The bark on the tree was as soft as the skies.
      The wolf waits below, hungry and lonely,
      And cries to the moon,
      if only, if only.

    • negativedge says:

      where is gaming’s “Ode to a Nightingale”?!?!?!??!

      ~~if the nightingale was polygonal my heart would flutter~~

    • Bilbo says:

      Hey look, The Sentinel’s being a jerk again

  15. StingingVelvet says:

    I’ve had a tendency at times to buy games because I “should,” because they make the right statement or exemplify the indie development scene. In the end though I end up feeling taken and barely play the games. It’s much more important to support what you will actually play and not get swept up in gamer politics, basically.

  16. danimalkingdom says:

    What he’s saying is valid, and I believe that plenty of people, especially RPS readers, already think this way about games.

    Bat having compared the appreciation of music to how we should feel about games only makes me wish that musicians were supported in a similar way, and that more monetary value was applied to music, especially if it has such crucial emotional value.

    • Zeewolf says:


    • Sheng-ji says:

      Jeremy Soule, who composed the music to many games has some excellent posts about this on his blog. He reveals some startling data – an artist who gets a million plays of his music can earn less than £5, which quite frankly is shocking.

  17. Sunjammer says:

    I can’t help but think we have a fundamental customer ecology problem, if the goal is to elevate the art form. Film began its popularity with simple stories and special effects, and it’s still profitable. Video games are, as much as we can moan about how far we’ve come, still in that embryonic stage where it’s still fighting for its right to be in every man’s home.

    Until it’s as natural for a mother to play games as it is for her child, we can do IGF talks all we want, but you can’t force evolution. First there’s innovation (often accidental), then technological refinement, then the technolgy is made easily accessible, and then there’s fine art. It’s always been that way. That moher & child scenario is already becoming more and more common, and paradoxically the more people buy the shitty uninteresting bullshit, the further we come towards a customer ecology where curiosity is natural rather than punished, as it still often is. I can’t count the number of times i’ve rescued friends from buying absolutely terrible games at face value alone.

    We’re overcharging, and asking for too much of a commitment before the customer knows what she is getting into.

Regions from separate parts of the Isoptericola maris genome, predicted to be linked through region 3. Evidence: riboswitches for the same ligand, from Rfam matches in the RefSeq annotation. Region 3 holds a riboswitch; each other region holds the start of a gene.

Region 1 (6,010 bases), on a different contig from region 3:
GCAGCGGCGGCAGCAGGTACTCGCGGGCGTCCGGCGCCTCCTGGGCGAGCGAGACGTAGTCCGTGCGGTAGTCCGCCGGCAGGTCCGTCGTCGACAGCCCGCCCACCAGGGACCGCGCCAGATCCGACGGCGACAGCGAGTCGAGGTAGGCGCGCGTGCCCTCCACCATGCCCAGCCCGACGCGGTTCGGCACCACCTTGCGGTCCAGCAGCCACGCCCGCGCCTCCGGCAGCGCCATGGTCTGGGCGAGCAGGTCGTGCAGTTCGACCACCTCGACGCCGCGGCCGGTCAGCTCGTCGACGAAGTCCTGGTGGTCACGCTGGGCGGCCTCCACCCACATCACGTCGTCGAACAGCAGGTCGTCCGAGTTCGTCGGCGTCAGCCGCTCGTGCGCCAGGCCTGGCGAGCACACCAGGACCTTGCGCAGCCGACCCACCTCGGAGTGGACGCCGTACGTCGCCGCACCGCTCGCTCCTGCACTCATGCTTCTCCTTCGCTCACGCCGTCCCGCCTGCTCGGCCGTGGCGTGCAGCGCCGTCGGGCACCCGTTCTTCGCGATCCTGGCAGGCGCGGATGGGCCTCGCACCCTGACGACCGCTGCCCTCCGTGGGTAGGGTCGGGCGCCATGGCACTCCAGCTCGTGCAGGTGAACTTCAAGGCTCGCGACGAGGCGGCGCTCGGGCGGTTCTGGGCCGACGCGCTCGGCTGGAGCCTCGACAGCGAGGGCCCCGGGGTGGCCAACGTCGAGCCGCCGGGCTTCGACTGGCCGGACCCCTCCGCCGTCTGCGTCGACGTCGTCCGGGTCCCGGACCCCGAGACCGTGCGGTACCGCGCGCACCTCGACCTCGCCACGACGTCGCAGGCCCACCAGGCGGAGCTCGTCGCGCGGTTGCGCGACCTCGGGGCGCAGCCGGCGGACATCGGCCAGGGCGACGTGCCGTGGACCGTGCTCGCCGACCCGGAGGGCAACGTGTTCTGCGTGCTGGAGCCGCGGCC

And honestly, Yeah Let’s Play Space Funeral is exacerbating the problem for the broader audience.

  18. The Sentinel says:

    This speech is essentially one part of Rockpapershotgun’s mission statement, So as long as sites like this exist, the ethos of games being anything you want them to be – from the five minute time-waster to the poignant artistic, emotive statement on the human condition – will continue and, hopefully, propagate.

    We should also guard against the tendency of our ‘industry’ to package and repeat these experiences, as Hollywood has done to the film industry, cheapening them with the process. For every CoDBlops and FiFA there should be a Dear Esther or a Minecraft.

  19. ABearWithAGun says:

    as if i’m going to take the word of a neckbeard seriously…

    • Mad Hamish says:

      When it’s all over the rest of your face too I think it ceases to be a neck beard. Otherwise anyone who didn’t shave for a week would be a neck beard.

  20. LuNatic says:

    “All of us with a vested interest in games, no matter on what level, have the responsibility to talk about games in these terms,”

    No. Please no. Hell no!

    It’s bad enough that all this crap happens with music, photography, painting, etc. The last think I want is a bunch of elitist snobs trying to add stupid levels of bizarre significance to my favourite hobby. When I launch a game, I do so for amusement, relaxation and stress relief. Not to get into a philosophical debate on the futility of man. Don’t go and ruin it.

    Enjoy the simple things while they are still simple.

  21. BobsLawnService says:

    And your responsibility is to get a haircut. Seriously, dude…

  22. mmalove says: